Current research trends dictate the use of state-of-the-art high-throughput sequencing technologies for characterizing the oral microbiome and its dysbiotic changes that lead from health and disease [5]. The study of the oral microbiome with open-ended methods allows the discovery or verification of previously unknown, uncultivated, or unsuspected microorganisms in oral infections. It also enables the individual quantification and simultaneous study of interrelationships between microorganisms in a given sample [6]. The term “oral microbiome” is often used interchangeably with “oral microbiota,” yet the former implies the collection of genes present in the latter community of microorganisms. The oral microbiome is an integral residential component of the oral cavity and is considered to be the second more diverse regional microbiome of the human body [7]. Stability of the microbiomes results from a dynamic, yet balanced, interaction of microbes with each other, and with their host, in their micro-ecological niche. Environmental pressures that exceed thresholds associated this homeostatic balance will challenge the competitiveness of the resident microbiota leading to dysbiosis and imminent disease. Paradoxically, the diversity of the focal microbiome appears to increase rather than decrease in given oral infections, such as periodontal disease [810]. Therefore, measuring the stability of the oral microbiome could be an important utility for clinical prognosis [11] and diagnosis [12]. Achieving the stability linked to a clinically healthy status should be a key consideration for future preventive and therapeutic strategies [13]. Identification of the biological properties that confer this stability is important for preventing the dysbiotic microbial shifts. Acquiring and maintaining a “healthy oral microbiome” is a promising field open for further investigations [14]. Accordingly, for long-term efficacy, research efforts should largely be placed on prevention rather than treatment strategies. Our current understanding of oral infections and their associated oral microbiota urges us to reconsider our clinical thinking by embracing more “ecological” approaches for prevention and treatment. In other words, we should strive for preventing or reversing the biological, behavioral, or environmental factors that favor the overgrowth of opportunistic pathogens and the consequent dysbiotic changes that lead to disease [13].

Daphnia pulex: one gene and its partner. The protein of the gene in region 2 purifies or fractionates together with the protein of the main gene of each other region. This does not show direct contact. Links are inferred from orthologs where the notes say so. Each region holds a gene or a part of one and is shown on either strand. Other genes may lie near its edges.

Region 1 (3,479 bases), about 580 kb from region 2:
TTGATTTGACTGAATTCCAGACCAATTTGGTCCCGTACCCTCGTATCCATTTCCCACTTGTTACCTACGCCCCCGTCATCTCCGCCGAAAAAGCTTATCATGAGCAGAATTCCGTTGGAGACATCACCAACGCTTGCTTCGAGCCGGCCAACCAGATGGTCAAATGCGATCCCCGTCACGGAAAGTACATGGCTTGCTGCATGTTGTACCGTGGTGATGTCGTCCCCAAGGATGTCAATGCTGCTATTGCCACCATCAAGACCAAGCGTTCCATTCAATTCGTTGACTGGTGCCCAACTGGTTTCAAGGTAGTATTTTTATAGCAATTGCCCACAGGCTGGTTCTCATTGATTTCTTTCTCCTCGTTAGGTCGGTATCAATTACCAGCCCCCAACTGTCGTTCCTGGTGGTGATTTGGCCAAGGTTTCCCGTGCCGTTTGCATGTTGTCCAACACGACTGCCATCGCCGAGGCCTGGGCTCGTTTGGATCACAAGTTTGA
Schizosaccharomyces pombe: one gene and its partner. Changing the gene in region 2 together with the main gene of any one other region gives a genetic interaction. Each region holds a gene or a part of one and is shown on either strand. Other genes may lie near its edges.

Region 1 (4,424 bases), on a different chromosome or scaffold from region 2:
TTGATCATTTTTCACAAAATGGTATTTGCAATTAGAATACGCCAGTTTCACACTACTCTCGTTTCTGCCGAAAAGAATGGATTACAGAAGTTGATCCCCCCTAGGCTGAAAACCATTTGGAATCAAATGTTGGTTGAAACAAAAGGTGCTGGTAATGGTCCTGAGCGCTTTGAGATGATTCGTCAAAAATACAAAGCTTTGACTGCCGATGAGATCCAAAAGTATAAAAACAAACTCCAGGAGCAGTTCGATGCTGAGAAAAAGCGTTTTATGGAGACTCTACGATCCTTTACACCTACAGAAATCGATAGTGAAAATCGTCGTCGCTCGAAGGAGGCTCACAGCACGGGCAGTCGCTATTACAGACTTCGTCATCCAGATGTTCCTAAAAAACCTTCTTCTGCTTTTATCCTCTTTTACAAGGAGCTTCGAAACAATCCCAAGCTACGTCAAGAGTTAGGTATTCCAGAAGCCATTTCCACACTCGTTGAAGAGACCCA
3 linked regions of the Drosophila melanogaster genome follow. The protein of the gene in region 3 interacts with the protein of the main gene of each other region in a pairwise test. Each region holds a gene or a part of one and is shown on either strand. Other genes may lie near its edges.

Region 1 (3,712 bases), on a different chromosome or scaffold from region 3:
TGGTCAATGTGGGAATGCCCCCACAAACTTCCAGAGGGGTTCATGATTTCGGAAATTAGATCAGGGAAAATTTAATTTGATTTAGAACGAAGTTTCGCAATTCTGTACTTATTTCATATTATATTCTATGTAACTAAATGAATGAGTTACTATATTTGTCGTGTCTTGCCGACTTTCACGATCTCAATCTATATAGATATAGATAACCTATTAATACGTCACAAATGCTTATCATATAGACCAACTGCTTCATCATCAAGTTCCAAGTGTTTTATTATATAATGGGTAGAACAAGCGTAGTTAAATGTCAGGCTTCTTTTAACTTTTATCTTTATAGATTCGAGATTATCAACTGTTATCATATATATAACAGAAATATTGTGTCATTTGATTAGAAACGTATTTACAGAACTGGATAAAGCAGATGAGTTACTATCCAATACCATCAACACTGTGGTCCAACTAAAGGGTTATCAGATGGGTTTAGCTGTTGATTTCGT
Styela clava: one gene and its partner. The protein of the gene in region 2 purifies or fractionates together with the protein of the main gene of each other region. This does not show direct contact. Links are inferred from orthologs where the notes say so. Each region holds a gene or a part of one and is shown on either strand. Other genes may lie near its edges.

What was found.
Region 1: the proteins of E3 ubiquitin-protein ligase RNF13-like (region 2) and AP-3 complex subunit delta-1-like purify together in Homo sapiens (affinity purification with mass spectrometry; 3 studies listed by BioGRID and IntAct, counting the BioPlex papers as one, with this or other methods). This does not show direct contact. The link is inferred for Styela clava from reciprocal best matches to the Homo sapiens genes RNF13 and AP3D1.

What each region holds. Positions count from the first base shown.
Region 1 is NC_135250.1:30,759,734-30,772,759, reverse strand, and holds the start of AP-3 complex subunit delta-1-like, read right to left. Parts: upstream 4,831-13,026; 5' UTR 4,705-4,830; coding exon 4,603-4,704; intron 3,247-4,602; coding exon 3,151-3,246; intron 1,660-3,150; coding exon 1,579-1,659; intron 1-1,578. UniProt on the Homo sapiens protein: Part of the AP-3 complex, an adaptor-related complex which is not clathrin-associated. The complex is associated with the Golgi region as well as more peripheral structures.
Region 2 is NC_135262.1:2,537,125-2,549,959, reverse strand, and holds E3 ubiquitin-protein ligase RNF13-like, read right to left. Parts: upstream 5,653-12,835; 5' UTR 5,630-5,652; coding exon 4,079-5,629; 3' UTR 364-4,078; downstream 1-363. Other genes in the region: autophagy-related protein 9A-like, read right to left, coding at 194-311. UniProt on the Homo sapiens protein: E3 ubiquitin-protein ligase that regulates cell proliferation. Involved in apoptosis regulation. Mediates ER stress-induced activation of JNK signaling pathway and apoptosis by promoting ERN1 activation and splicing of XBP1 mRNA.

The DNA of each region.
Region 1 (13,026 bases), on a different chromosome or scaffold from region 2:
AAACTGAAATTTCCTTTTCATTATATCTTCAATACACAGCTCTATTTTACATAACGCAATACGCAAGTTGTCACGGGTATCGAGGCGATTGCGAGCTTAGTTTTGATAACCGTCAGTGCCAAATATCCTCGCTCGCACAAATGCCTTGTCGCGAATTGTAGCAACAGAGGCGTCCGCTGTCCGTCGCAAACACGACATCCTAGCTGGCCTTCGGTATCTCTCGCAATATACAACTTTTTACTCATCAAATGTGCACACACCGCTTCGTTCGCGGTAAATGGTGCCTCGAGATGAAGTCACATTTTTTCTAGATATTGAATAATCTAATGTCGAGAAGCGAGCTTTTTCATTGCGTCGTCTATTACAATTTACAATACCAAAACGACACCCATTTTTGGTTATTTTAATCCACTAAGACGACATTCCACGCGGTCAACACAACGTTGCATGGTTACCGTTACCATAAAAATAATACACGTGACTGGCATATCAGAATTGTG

While metagenomics have been instrumental in taxonomically characterizing the oral microbiome, the added dimensions of metatransctriptomics, metaproteomics, and metabolomics enable the classification of the oral microbiota according to biosynthetic, functional, and metabolic properties. These may not necessarily overlap with phylogenetic taxonomy, but the collective assessment of multiple related biological units (genes, gene expression, proteins, metabolites) may enable us to better understand the dynamics of dysbiosis in oral infections. Among the biggest challenges in combined “omics” are data clarity with reduced background noise, reproducibility among different study cohorts, computational integration of different data layers, and meaningful data interpretation for oral disease [6]. Multifaceted data-driven approaches are needed in oral healthcare research. They enable integration of diverse individual characteristics, in order to be able to stratify patients according to individual risk groups and oral healthcare requirements. Using, for instance, microbiological parameters (e.g., stability and dynamics of microbiome or metabolic pathways), adding the patients' risk factors (e.g., genetic, environmental, and behavioral), and channeling the data through supervised and unsupervised learning systems may help identify and manage particularly susceptible individuals or populations. This will customize treatment planning and improve the treatment outcome, moving us away from decision-making based on experiential opinion or clinical presentation alone, in line with the concept of precision dentistry [15, 16].